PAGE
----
Roland had a couple of keyboard tricks up their sleeve: the DJ70 (£1799) is a sampling workstation which could be considered a cut-down S770 but with added functions aimed at the DJ market. The standard memory of this 37-note keyboard is 2Mb, which can be expanded to 4Mb and is compatible with all disks from S770/750/550/330 and W30. Polyphony is 24 notes and full memory expansion gives 45 seconds at 44.1kHz. As with the rest of the current S-series, sound-shaping facilities include TVA and TVF and a 3.5" HD disk drive. Why call it a DJ? Because Roland have included a 12cm horizontal "scratch dial" which moves the sample around in much the same way as scratching with a record and turntable. To match their new GS format Sound Canvas-derivatives launched at NAMM, Roland announced the PC200 MkII (£215) and PC150 (£128). These each have 49-note keyboards but differ in that the PC200 MkII has velocity-sensitive keys, pitchbend and modulation levers, and various other controls while the PC150 is lacking them. Further, the PC150 has no socket for an external PSU as it only runs on batteries.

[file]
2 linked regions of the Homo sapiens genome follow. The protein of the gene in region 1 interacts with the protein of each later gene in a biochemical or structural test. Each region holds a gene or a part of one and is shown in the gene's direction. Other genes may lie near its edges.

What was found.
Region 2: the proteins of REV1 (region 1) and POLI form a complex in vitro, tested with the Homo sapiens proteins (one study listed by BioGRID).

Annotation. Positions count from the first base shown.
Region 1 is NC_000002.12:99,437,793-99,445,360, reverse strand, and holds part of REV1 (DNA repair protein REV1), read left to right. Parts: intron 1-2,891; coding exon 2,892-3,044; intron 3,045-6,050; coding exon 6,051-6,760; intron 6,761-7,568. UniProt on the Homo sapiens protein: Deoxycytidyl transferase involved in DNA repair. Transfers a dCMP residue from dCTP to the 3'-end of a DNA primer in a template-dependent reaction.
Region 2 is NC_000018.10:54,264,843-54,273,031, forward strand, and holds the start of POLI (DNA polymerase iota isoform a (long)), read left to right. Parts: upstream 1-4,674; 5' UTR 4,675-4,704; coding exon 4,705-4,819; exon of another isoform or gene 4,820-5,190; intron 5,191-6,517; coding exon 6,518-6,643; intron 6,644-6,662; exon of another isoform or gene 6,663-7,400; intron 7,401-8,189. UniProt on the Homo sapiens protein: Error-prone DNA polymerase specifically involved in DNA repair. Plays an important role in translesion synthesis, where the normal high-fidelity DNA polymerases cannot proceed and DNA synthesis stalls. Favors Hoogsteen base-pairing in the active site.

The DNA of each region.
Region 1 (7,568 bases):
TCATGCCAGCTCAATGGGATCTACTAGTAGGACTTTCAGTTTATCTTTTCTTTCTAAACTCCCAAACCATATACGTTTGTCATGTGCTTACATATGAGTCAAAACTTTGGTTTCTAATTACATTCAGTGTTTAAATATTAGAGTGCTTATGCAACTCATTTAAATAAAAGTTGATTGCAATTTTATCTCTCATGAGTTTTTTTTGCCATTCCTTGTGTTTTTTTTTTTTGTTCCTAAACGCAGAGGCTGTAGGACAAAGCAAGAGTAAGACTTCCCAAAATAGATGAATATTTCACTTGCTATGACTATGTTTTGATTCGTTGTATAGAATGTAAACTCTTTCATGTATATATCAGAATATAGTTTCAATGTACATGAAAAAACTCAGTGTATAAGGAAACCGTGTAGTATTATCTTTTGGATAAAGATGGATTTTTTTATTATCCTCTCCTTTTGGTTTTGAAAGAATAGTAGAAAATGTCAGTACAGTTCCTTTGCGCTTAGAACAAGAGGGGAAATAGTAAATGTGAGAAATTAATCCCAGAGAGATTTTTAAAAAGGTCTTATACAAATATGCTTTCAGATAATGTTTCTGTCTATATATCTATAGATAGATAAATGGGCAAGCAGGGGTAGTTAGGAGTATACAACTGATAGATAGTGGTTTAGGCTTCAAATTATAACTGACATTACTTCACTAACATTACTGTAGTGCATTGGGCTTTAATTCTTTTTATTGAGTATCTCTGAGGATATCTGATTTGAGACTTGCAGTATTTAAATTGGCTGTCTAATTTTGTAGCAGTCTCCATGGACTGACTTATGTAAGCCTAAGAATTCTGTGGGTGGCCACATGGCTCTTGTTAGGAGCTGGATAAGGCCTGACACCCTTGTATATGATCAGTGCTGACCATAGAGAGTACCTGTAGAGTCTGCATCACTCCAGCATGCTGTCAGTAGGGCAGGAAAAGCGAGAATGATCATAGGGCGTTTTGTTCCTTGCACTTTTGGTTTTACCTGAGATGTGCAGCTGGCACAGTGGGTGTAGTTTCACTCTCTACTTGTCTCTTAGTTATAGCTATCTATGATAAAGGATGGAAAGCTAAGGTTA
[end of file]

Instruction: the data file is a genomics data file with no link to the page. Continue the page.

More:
Also added to the Roland range were the A30 (£499) five-octave master keyboard with facilities aimed at their GS synths, and the AX1 (£445) portable controller which you nicely pose with round your neck (why didn't they call it the AX-1S?).
Having made mention of it at previous shows, Cheetah unveiled their 24-oscillator analogue synth, the Zeus 24. Aimed at a market various other manufacturers seem to have vacated, the Zeus offers 12 envelopes and LFOs per voice, is multitimbral with eight individual audio outputs and sports a 61-note keyboard with channel aftertouch and release velocity. Price will be around £3000. At the other end of the spectrum is Cheetah's MS800 Sampled Wave Synthesiser, a 15-voice multitimbral expander of half-rack size. Price is £199.99.
Relative newcomers to the keyboard scene they may be, but Peavey certainly haven't let that hinder the development of their keyboard range. Their new DPM2si is a 76-note synth using the company's Digital Phase Modulation system. It features 32-voice multitimbrality, 4Meg of internal 16-bit ROM samples, 200 RAM-based programs (a further 100 are available via ROM card), ten programmable Drum Kit locations, 16-track (80,000 note) sequencing and dual 24-bit digital effects processing. A newly-emerging Peavey line was the Spectrum modules - the Spectrum Synth and Spectrum Bass. These are 1U-high rackmounts boasting 999 presets of 16-bit resolution and 12-voice (24-oscillator) multitimbrality. The Synth module features 16 LFOs, 16 filters and hard sync and pulse-width modulation in pursuit of those old analogue sounds. The Bass module, meanwhile, is intended to be the answer to a programmer's most bass desires.